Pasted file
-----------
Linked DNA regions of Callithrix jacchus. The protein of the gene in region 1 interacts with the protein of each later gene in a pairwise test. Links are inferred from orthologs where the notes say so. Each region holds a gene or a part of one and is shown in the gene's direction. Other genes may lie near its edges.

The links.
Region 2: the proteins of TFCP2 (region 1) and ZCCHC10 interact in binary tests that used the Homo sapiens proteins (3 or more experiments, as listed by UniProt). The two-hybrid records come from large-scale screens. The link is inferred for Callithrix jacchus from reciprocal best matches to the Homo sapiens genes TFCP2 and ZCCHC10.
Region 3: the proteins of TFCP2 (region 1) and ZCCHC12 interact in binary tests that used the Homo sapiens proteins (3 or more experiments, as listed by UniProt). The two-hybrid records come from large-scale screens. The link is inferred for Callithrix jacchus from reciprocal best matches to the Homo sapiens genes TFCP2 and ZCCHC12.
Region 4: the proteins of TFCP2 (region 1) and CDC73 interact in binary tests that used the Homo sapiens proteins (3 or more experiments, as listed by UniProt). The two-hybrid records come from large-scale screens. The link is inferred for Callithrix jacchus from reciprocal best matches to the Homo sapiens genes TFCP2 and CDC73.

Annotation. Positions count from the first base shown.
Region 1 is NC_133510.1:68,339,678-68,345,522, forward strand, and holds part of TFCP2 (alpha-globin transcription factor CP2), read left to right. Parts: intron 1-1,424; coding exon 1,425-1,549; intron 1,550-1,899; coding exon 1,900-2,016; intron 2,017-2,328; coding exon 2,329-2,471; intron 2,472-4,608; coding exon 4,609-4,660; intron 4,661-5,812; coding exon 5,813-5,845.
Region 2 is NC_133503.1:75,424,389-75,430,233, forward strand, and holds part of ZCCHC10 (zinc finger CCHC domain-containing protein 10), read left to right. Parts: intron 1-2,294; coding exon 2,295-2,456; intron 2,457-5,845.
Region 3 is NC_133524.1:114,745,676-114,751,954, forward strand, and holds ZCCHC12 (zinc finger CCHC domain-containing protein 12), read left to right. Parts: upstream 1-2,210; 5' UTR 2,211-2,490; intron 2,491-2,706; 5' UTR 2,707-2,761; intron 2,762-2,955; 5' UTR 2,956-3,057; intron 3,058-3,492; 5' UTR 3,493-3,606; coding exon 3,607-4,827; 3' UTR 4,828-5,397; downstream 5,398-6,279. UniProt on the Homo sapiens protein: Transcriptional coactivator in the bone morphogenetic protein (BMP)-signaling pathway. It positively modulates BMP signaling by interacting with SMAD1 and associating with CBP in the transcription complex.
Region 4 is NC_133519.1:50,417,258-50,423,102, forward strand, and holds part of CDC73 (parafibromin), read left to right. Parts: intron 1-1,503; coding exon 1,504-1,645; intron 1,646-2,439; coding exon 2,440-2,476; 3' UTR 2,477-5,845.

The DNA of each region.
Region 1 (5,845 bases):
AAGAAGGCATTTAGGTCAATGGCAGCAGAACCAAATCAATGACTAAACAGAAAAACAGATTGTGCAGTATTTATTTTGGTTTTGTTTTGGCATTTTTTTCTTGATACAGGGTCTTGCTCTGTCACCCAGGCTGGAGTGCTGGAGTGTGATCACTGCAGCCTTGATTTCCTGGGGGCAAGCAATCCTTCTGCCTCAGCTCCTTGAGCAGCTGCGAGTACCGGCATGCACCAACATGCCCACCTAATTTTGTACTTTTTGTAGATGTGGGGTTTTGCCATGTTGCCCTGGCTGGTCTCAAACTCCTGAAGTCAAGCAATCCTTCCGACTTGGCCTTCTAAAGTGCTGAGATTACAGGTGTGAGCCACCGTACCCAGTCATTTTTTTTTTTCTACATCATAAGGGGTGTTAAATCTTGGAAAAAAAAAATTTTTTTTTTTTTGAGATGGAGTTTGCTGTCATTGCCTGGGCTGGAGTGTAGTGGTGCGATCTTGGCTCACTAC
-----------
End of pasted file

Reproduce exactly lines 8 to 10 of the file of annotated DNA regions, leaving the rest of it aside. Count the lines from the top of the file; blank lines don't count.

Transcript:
Region 2 is NC_133503.1:75,424,389-75,430,233, forward strand, and holds part of ZCCHC10 (zinc finger CCHC domain-containing protein 10), read left to right. Parts: intron 1-2,294; coding exon 2,295-2,456; intron 2,457-5,845.
Region 3 is NC_133524.1:114,745,676-114,751,954, forward strand, and holds ZCCHC12 (zinc finger CCHC domain-containing protein 12), read left to right. Parts: upstream 1-2,210; 5' UTR 2,211-2,490; intron 2,491-2,706; 5' UTR 2,707-2,761; intron 2,762-2,955; 5' UTR 2,956-3,057; intron 3,058-3,492; 5' UTR 3,493-3,606; coding exon 3,607-4,827; 3' UTR 4,828-5,397; downstream 5,398-6,279. UniProt on the Homo sapiens protein: Transcriptional coactivator in the bone morphogenetic protein (BMP)-signaling pathway. It positively modulates BMP signaling by interacting with SMAD1 and associating with CBP in the transcription complex.
Region 4 is NC_133519.1:50,417,258-50,423,102, forward strand, and holds part of CDC73 (parafibromin), read left to right. Parts: intron 1-1,503; coding exon 1,504-1,645; intron 1,646-2,439; coding exon 2,440-2,476; 3' UTR 2,477-5,845.